A fan of words? The National Gallery of Art has launched a copycat

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Summer Brennan can recognize a Vincent van Gogh painting by her wispy, vibrant brushstrokes. A series of curly spirals or spindly legs? It’s probably Louise Bourgeois.

But after a few days of playing Artle, Brennan, a Paris-based writer, began to notice gaps in her artistic knowledge. For 30 years, she has indulged her love of the visual arts by visiting galleries, reading books and attending performances. So when she couldn’t identify a work by French photographer Eugène Atget, it was like an embarrassing slip.

“It gives you some self-awareness when you realize that all the artists you know right now are like 19th-century white artists, that maybe it’s time to expand some of your appreciation of art,” Brennan said.

One of Wordle’s latest imitators challenges players not with letters, but with images taken from the National Gallery of Art. The popular daily word game, which was picked up by The New York Times for seven figures in January, has garnered dozens of spin-offs: Squabble (a Wordle battle royale), Heardle (for musical minds) and even Lewdle (for blasphemy experts).

Artle begins by showing players a work of art – a painting, photograph or sculpture – from the National Gallery of Art’s 150,000-piece collection, including whimsical paintings by Georgia O’Keeffe and dark photographs by Roy DeCarava. Players have four chances to guess the artist. Unlike Wordle, there are no hints, although the art gradually becomes easier to identify as players type. Players can then share their results with friends via text or social media.

New York-based art critic Mary Gregory started playing Artle when it launched last month and it has now become a ritual. Every day, Gregory and her husband return to the gallery’s Artle website to test their artistic skills and extend their unbroken winning streak.

“It’s fun. It’s a little challenge. And you know what? If you get it wrong at the end, they tell you who it was,” she said. collection of the National Gallery, and the National Gallery belongs to everyone.”

Steven Garbarino, product manager at the gallery, began developing the game after noticing that people were searching for “Art Wordle” online but no such game existed. It was the worst possible time. In late March, museum staff were busy with “Afro-Atlantic Stories,” the gallery’s biggest exhibit since the pandemic began. Garbarino worried that launching a gaming app would be seen as a distraction.

To his surprise, the director of the National Gallery of Art, Kaywin Feldman, quickly jumped on board. The game took just over a month to build, and it quickly started to attract an audience, with players in almost every country. It has been played over a million times and has 30,000 daily players. The game increased traffic to the museum’s website by 125%.

“You can catch a little lightning in a bottle and see cascading results,” Garbarino said. “We don’t need to spend 12 months developing a huge strategy and positioning plan. We can build something small (like Artle) that engages the audience.

Projects like Artle reflect a new vision for the National Gallery of Art: a desire to quickly reach new and more diverse audiences. Since being named director in 2019, Feldman has updated the museum’s mission statement and priorities. The product management team, which developed the game, doubled in size, including adding more software engineers and digital consultants under Feldman’s leadership. “Most of our funding comes from the American taxpayers, so we owe it to them to give them the greatest artistic experience possible. And the nation is a very diverse place. We want to focus on the great wealth of diversity in the American people and better reflect the nation,” Feldman said in an interview with The Washingtonian last year.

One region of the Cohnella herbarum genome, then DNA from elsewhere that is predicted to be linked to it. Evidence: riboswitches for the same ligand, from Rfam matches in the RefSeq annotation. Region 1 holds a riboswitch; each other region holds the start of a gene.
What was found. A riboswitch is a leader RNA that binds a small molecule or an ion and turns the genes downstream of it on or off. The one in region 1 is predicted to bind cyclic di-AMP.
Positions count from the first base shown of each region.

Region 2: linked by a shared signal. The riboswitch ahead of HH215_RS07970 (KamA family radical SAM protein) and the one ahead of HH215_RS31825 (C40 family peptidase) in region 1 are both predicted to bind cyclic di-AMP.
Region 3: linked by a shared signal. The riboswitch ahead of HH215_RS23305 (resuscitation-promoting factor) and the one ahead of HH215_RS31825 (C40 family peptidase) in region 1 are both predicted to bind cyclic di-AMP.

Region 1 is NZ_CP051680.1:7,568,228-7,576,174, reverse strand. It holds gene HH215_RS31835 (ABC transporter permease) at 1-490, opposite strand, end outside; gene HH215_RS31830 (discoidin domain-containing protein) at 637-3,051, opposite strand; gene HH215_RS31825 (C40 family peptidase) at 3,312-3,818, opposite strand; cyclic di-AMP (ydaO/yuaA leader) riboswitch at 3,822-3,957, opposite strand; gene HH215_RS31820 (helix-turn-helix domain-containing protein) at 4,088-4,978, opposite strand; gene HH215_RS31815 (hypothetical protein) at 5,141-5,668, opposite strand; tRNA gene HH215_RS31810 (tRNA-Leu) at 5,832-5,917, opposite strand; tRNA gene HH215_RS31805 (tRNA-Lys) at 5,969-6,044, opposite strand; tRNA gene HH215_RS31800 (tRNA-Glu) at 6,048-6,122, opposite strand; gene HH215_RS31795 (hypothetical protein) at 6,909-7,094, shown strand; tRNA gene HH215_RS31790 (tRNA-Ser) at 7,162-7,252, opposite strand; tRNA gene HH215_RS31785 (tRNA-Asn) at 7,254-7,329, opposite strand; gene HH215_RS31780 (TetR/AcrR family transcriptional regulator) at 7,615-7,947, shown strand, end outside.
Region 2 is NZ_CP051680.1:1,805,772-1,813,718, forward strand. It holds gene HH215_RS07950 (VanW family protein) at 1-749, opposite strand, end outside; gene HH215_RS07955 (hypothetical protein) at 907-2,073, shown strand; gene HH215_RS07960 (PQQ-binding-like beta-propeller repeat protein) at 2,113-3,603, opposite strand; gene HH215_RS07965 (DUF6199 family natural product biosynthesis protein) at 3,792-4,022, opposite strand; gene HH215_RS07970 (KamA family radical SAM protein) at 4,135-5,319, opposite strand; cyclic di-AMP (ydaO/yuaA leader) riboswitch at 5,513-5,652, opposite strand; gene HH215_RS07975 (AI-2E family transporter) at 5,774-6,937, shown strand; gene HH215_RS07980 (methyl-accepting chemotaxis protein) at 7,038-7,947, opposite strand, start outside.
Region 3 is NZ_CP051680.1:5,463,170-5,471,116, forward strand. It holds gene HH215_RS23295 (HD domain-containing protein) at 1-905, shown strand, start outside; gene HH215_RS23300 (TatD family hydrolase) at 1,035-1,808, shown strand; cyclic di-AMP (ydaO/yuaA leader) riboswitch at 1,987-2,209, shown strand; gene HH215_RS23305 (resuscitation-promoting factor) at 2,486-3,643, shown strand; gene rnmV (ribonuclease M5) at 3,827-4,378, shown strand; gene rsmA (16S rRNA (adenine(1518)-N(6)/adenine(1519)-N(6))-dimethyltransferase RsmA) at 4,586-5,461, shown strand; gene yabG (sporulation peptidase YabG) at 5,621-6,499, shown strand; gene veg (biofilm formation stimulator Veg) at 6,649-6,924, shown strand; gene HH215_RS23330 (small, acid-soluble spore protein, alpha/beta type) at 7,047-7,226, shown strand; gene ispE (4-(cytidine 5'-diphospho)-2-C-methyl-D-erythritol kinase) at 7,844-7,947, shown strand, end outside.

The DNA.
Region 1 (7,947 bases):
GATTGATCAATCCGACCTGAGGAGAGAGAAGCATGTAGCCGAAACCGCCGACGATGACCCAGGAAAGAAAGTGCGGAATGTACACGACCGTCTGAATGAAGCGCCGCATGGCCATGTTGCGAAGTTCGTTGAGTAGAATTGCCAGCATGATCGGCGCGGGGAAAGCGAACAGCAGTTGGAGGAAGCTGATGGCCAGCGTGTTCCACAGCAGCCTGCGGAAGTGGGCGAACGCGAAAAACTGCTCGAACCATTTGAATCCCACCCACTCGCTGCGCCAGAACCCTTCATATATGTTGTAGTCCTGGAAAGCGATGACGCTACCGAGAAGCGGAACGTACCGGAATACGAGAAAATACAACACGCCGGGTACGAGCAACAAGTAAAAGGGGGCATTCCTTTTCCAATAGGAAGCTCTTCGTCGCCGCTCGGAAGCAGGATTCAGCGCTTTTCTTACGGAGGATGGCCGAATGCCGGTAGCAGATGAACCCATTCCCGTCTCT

The team worked closely with the gallery’s education department to choose a mix of famous and easily identifiable works of art and more obscure pieces. In the game, for example, Georgia O’Keeffe’s paintings are considered easy to identify, while James McNeill Whistler’s are a bit more difficult. Meanwhile, a piece by Elizabeth Catlett, a black sculptor and graphic designer, is considered hard to spot.

The gallery wants the artists featured in the game to reflect a diversity of races and genders, Garbarino said. “A lot of times some of the lowest success rates are for artists from diverse backgrounds, artists of color, or women artists,” he said.

It’s a challenge. Of the 157,553 objects in the gallery’s collection, only 2.3% are by non-white artists and 8.1% by female artists. In the first 45 days of “Artle”, 17.8% of the objects used in the game were non-white artists and 22.2% were female artists.

“It’s a good balance between promoting artists that we think should be given a higher priority with audiences while maintaining that ease of introduction to the game,” Garbarino said. “If it happens two days in a row it’s a dead white man and somebody’s like, ‘Hey, every time I come here, it’s just a dead white man. ‘ It’s like, no, if you look at the wide range of all artists, it’s much more diverse, but it’s hard to communicate that in a day.

The well of famous artists will soon run out, Garbarino said, and “Artle” will have to start repeating artists or introducing its players to more unknown names.

That could scare away players like Brennan’s husband, who she says calls Artle “torture” and often just offers Picasso as an answer to every frame to finish the game quickly.

Turns out, Artle might not be for everyone.

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